There's an article, "Pitch-Class Distribution and the Identification of Key",
David Temperley and Elizabeth West Marvin, that give some information along this line. I got it on JSTOR but it was published in "Music Perception" which journal you might have access to.
The distribution varies depending on the overall style (Baroque, Classical, Romantic, popular, jazz, etc.) There has been lots of work on the subject but much is only available from university libraries or behind paywalls.
There are some ambiguities in the original question. One can ask, "What is the distribution of tones by the number of occurrences? " or ask, " what is the total duration of each note?" These are not identical questions. The figure consisting of a chain of off-beat quarter notes (or half notes as in fourth species counterpoint) may be split into pairs of eighths or quarters respectively. These have the same harmonic and melodic significance but the counting methods may not agree.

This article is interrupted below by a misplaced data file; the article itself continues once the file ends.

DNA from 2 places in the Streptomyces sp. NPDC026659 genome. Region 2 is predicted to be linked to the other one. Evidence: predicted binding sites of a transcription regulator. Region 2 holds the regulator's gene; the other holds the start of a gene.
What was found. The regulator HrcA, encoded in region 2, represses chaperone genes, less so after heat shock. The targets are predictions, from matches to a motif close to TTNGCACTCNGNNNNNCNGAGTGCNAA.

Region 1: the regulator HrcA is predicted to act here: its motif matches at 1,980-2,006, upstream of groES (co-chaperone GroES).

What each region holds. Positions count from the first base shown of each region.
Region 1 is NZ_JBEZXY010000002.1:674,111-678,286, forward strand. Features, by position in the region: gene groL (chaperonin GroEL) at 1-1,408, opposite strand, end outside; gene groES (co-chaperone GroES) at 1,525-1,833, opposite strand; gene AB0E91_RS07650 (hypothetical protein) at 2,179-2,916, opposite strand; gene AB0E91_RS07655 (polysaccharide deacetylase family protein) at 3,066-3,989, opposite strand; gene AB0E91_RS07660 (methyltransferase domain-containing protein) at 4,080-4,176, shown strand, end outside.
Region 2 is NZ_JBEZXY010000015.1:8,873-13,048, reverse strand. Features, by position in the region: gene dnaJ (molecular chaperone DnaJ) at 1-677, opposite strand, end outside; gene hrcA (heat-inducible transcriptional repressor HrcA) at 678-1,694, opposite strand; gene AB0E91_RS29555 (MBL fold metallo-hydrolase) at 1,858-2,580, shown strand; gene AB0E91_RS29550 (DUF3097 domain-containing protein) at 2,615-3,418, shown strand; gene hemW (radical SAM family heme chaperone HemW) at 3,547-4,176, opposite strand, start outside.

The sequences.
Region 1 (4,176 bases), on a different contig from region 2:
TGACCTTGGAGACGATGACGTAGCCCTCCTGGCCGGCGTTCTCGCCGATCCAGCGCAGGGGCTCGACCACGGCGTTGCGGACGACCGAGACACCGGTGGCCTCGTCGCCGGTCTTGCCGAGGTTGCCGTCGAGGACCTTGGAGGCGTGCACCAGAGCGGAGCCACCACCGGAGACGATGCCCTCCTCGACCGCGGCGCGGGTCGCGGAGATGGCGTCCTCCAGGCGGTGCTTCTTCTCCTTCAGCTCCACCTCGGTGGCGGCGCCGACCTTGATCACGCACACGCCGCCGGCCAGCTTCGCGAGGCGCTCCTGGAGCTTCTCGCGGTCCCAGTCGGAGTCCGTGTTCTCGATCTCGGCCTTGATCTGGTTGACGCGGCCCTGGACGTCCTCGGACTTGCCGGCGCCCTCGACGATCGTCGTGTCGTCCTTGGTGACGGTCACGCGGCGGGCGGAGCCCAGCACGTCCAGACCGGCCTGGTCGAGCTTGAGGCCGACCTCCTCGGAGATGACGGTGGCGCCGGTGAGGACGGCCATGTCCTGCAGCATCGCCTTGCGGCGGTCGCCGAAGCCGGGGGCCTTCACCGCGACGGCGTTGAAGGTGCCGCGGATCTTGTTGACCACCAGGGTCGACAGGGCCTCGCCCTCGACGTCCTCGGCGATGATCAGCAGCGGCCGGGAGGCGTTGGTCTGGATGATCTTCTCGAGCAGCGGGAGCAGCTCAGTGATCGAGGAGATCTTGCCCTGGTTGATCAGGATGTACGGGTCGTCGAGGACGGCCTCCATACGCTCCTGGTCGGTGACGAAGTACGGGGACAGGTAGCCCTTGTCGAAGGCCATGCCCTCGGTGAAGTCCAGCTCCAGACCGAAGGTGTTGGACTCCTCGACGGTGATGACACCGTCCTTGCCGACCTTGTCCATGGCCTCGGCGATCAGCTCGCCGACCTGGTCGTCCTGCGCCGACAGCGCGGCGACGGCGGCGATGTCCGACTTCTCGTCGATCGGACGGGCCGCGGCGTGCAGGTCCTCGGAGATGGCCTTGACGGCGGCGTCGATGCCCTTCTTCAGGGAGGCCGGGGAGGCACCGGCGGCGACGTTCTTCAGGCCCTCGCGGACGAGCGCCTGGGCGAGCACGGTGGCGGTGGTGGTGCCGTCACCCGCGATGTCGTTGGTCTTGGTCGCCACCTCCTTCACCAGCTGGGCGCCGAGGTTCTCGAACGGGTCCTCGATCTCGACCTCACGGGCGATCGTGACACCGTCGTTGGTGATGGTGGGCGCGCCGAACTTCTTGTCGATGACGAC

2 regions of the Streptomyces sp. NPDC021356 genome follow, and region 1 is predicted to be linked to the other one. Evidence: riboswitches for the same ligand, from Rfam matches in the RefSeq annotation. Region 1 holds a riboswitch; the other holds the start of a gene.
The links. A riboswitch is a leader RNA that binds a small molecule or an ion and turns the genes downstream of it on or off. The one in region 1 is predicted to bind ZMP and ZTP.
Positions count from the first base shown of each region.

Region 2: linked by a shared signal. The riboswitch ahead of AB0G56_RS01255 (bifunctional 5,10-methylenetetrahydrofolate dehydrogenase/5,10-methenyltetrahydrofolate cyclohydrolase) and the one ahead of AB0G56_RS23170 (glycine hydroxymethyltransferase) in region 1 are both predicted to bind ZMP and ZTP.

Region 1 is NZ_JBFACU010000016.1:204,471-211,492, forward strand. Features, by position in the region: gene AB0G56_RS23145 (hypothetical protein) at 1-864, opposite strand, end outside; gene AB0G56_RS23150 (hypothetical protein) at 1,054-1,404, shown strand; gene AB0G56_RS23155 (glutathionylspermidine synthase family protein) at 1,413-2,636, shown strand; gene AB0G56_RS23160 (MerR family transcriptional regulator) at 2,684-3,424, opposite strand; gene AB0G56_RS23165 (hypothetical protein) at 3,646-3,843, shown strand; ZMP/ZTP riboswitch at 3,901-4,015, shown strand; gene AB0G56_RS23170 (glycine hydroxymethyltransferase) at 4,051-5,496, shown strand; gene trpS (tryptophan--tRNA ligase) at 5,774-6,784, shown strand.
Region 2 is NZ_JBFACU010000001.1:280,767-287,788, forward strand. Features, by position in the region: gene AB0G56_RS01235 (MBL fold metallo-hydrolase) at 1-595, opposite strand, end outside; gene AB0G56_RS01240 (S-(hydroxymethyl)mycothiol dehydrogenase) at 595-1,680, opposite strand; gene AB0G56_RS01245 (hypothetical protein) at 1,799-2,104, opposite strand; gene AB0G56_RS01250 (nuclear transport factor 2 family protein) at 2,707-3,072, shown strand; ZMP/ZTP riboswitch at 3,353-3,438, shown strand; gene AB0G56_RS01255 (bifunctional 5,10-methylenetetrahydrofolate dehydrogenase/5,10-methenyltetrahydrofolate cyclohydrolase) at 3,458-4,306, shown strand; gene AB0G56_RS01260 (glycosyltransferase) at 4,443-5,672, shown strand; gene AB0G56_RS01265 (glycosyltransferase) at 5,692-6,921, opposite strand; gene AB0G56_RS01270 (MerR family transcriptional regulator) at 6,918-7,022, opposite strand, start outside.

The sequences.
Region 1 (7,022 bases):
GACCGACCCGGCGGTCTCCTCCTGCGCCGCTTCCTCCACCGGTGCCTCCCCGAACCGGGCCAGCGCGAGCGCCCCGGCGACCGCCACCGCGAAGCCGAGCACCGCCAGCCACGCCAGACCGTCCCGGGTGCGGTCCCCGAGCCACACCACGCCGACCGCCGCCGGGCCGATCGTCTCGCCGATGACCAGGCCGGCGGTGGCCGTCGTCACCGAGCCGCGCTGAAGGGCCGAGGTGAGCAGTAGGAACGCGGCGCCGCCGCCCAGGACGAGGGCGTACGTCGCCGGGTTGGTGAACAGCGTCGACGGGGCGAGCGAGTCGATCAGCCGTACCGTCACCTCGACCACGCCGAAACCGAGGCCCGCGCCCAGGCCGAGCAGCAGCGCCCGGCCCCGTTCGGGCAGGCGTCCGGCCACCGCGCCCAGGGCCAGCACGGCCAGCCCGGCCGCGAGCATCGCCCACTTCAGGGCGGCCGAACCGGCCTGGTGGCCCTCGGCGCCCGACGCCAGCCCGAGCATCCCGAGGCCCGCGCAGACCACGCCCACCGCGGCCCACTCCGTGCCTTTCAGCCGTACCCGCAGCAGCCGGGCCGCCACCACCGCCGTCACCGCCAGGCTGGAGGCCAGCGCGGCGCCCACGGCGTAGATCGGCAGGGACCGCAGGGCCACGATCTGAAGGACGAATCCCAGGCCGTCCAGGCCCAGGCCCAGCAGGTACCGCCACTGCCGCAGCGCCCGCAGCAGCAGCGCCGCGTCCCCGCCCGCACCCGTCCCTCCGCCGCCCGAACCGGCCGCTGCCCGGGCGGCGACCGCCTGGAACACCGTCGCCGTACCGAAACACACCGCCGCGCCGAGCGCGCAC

Likewise, the existence of enharmonics matters from the point of view of the musical structures. An Ab7 chord is Ab-C-Eb-Gb (and normally resolves to a Db chord of some type) whereas the German Sixth Ab-C-Eb-F# usually resolves to a C64 chord. It's written with an F# to indicate the next note is G. It's a complication that you might wish to look into.